NCPA - National Center for Policy Analysis

What Type of Corruption?

November 5, 2002

Corruption stifles freedom and economic growth. However, there are two types of corruption: top-down and bottom-up. Bottom-up refers to low-level officials collecting bribes and sharing them with superiors, while top-down refers to corrupt superior officials buying the silence of subordinates by sharing their ill-gotten gains. Recent research analyzes the two types of corruption, using the notoriously corrupt Commonwealth of Independent States as a model.

  • Firms report paying 5.7 percent of all revenues as bribes in the CIS, as opposed to 3.3 percent in the Balkans, Baltic republics and Central Europe.
  • Economic growth in these other states is more than 2 percent higher on average than growth in the CIS.

After further analyzing the CIS, the researchers found that if corruption is inevitable, then top-down corruption is superior to bottom-up:

  • The amount of bribes paid per investment project is smaller with top-down corruption.
  • Firms have better information about the exact quantity and method of payment under a top-down corruption, meaning that firms have better information about the true costs of a project.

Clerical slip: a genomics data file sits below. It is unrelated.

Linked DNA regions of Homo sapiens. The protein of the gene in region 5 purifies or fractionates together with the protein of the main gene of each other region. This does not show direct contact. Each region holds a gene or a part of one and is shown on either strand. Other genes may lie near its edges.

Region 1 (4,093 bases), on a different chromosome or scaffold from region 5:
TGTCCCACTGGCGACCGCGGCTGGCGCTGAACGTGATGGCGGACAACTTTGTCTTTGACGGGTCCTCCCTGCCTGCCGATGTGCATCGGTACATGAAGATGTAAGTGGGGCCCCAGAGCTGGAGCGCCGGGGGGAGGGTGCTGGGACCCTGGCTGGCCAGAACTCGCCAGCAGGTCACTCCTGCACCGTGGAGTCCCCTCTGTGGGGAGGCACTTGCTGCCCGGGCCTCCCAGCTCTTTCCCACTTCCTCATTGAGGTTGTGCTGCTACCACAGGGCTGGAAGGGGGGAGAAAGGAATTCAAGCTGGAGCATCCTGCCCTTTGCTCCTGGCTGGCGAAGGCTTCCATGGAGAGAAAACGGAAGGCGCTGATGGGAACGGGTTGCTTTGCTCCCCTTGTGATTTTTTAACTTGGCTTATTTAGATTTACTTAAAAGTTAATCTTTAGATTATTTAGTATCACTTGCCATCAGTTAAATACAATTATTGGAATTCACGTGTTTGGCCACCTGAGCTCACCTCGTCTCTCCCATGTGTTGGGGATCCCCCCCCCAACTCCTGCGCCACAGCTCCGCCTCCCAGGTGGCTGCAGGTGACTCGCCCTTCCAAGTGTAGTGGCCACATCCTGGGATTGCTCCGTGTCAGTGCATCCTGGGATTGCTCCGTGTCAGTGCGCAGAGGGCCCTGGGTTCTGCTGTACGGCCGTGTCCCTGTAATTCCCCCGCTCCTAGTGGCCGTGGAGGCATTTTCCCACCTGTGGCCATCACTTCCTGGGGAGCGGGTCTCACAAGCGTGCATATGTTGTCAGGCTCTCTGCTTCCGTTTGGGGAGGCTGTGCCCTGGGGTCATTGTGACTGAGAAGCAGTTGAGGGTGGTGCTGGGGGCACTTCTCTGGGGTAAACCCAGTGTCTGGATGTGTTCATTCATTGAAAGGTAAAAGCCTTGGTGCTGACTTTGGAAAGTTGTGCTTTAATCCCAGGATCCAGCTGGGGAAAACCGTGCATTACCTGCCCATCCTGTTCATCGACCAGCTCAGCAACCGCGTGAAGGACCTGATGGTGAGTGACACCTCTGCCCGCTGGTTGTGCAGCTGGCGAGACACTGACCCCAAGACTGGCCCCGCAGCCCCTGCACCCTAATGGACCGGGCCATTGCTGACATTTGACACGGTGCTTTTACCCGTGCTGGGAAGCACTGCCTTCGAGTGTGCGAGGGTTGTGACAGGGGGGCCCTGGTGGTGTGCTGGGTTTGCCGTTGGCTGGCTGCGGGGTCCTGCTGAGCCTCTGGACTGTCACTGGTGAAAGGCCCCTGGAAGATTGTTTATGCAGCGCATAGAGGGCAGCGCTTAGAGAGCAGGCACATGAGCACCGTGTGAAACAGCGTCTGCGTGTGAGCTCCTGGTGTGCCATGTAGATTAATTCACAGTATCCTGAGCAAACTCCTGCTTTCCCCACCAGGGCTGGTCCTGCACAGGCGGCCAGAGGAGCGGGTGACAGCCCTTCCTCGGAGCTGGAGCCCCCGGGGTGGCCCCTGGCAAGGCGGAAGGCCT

• The economy is larger under centralized corruption.
  • Furthermore, centralized corruption is more easily controlled and restricted, leading to smaller bribes.

The researchers note that under bottom-up corruption the absolute amount of bribes is smaller. However, this reflects the fact that under a bottom-up system the entire economy is smaller, resulting in fewer opportunities for graft.

Source: Christopher J Walker, Thierry Verdeir, and Roy Gardner, "Corruption: Top Down or Bottom Up?" Economic Inquiry, Vol. 40, No. 4, October 2002.


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